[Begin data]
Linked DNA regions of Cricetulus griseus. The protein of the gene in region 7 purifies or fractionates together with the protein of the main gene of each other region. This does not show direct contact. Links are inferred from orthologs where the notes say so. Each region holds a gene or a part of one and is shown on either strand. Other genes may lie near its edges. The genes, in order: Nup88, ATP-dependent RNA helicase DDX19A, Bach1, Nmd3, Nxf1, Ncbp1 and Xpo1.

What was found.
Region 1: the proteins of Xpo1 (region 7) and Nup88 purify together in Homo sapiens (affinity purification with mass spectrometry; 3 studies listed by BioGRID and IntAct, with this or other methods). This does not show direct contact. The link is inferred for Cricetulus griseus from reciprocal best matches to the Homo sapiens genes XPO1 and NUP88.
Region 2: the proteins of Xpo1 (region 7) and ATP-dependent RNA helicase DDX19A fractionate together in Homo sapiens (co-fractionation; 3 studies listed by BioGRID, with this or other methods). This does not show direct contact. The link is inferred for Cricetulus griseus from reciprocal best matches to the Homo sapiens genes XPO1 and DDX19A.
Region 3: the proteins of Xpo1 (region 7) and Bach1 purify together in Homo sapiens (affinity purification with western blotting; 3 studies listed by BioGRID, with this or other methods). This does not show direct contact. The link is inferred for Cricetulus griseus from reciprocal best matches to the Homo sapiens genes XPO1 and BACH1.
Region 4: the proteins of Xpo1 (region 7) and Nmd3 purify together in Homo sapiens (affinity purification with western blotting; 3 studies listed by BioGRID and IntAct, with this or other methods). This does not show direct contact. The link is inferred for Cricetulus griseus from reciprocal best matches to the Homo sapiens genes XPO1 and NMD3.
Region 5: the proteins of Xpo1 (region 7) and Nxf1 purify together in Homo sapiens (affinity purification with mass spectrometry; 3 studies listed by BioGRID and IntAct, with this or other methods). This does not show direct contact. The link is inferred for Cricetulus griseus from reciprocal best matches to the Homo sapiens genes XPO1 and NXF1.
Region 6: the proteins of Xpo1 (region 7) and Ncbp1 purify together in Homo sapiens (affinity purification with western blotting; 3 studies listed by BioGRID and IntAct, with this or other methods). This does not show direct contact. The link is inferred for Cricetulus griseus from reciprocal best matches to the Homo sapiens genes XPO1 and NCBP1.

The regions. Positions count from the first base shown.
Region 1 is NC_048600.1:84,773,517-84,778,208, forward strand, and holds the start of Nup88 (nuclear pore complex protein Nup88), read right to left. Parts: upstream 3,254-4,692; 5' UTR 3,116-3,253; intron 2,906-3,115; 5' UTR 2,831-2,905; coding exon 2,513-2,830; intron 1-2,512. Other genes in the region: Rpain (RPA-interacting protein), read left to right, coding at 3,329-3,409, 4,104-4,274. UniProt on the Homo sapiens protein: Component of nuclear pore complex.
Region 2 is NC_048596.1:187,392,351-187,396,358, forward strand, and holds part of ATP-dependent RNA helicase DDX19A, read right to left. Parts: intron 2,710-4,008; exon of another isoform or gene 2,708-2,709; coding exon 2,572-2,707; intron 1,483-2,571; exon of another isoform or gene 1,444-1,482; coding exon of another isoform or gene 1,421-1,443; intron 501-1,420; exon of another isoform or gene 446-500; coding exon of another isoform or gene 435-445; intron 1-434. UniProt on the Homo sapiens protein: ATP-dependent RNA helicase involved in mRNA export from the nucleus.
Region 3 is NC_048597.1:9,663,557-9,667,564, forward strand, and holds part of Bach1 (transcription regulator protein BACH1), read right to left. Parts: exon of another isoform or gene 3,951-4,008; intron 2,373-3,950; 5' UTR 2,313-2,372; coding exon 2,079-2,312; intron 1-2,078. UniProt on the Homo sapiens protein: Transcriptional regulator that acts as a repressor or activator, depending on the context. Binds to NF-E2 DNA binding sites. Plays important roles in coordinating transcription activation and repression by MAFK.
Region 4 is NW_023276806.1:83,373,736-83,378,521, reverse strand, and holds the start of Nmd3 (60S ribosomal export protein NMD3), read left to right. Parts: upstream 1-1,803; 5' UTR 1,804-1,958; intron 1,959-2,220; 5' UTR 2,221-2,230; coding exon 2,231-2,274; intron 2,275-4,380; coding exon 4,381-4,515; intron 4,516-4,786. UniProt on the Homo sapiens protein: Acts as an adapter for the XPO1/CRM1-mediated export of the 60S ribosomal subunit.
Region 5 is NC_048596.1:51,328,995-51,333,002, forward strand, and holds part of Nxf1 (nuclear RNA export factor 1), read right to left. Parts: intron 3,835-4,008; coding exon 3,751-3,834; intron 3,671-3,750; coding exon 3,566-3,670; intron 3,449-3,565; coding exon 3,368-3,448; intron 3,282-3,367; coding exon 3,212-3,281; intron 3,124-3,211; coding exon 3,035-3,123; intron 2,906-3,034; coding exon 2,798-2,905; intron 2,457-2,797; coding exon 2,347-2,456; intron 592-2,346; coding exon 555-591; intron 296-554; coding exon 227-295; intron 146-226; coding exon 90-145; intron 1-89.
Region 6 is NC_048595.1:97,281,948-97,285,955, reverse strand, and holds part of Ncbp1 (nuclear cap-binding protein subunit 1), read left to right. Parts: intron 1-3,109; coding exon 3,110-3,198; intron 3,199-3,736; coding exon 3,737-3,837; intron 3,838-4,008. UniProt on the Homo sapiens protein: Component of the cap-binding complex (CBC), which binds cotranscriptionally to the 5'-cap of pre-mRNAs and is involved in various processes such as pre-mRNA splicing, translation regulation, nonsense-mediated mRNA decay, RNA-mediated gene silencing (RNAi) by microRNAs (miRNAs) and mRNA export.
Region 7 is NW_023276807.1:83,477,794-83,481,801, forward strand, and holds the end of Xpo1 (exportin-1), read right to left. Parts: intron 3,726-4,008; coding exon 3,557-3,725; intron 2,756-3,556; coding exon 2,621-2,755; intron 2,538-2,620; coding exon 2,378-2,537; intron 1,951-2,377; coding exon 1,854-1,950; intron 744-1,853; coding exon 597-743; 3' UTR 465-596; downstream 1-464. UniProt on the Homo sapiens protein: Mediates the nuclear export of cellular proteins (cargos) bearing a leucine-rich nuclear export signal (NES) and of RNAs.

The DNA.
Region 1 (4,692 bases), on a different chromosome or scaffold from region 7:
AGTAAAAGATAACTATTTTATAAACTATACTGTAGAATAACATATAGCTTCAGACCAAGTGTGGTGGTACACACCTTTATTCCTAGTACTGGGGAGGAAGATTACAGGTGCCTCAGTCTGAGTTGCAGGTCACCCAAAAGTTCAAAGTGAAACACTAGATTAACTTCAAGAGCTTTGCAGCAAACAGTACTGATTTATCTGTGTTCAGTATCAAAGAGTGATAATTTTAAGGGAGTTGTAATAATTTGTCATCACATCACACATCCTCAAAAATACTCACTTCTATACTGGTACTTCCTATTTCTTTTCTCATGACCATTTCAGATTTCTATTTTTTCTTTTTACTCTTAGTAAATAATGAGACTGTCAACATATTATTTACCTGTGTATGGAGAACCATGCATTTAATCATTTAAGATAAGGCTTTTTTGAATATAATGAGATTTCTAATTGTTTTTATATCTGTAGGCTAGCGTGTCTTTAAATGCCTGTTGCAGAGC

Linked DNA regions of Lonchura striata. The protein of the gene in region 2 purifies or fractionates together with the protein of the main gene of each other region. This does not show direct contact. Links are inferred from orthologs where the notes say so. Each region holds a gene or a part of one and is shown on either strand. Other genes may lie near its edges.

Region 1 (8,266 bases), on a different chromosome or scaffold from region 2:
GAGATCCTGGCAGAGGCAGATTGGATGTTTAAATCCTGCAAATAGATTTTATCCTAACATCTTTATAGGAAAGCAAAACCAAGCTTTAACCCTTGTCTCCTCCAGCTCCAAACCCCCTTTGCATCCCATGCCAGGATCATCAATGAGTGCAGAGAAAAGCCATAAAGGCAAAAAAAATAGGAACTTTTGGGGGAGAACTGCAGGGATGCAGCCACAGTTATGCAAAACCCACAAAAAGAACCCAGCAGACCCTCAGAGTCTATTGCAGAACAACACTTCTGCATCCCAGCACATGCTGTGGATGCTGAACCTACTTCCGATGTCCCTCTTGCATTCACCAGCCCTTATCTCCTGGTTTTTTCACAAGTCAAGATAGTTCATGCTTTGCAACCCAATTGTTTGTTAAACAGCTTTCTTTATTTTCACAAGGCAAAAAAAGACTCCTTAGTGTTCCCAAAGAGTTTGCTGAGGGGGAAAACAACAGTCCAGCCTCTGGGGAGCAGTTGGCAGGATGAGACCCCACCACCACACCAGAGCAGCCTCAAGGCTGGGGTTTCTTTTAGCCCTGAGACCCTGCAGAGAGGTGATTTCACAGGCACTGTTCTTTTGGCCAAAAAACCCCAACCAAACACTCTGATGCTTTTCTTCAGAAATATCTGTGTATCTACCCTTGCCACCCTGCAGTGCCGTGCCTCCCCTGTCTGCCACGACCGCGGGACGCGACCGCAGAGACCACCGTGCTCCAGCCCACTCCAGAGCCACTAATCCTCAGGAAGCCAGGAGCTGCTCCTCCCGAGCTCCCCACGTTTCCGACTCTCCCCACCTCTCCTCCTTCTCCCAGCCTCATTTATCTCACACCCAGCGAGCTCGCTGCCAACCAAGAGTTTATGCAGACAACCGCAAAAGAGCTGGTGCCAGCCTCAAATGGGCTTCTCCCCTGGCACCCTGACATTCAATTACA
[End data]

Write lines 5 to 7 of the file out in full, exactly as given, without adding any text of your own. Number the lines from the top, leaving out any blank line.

Region 3: the proteins of Xpo1 (region 7) and Bach1 purify together in Homo sapiens (affinity purification with western blotting; 3 studies listed by BioGRID, with this or other methods). This does not show direct contact. The link is inferred for Cricetulus griseus from reciprocal best matches to the Homo sapiens genes XPO1 and BACH1.
Region 4: the proteins of Xpo1 (region 7) and Nmd3 purify together in Homo sapiens (affinity purification with western blotting; 3 studies listed by BioGRID and IntAct, with this or other methods). This does not show direct contact. The link is inferred for Cricetulus griseus from reciprocal best matches to the Homo sapiens genes XPO1 and NMD3.
Region 5: the proteins of Xpo1 (region 7) and Nxf1 purify together in Homo sapiens (affinity purification with mass spectrometry; 3 studies listed by BioGRID and IntAct, with this or other methods). This does not show direct contact. The link is inferred for Cricetulus griseus from reciprocal best matches to the Homo sapiens genes XPO1 and NXF1.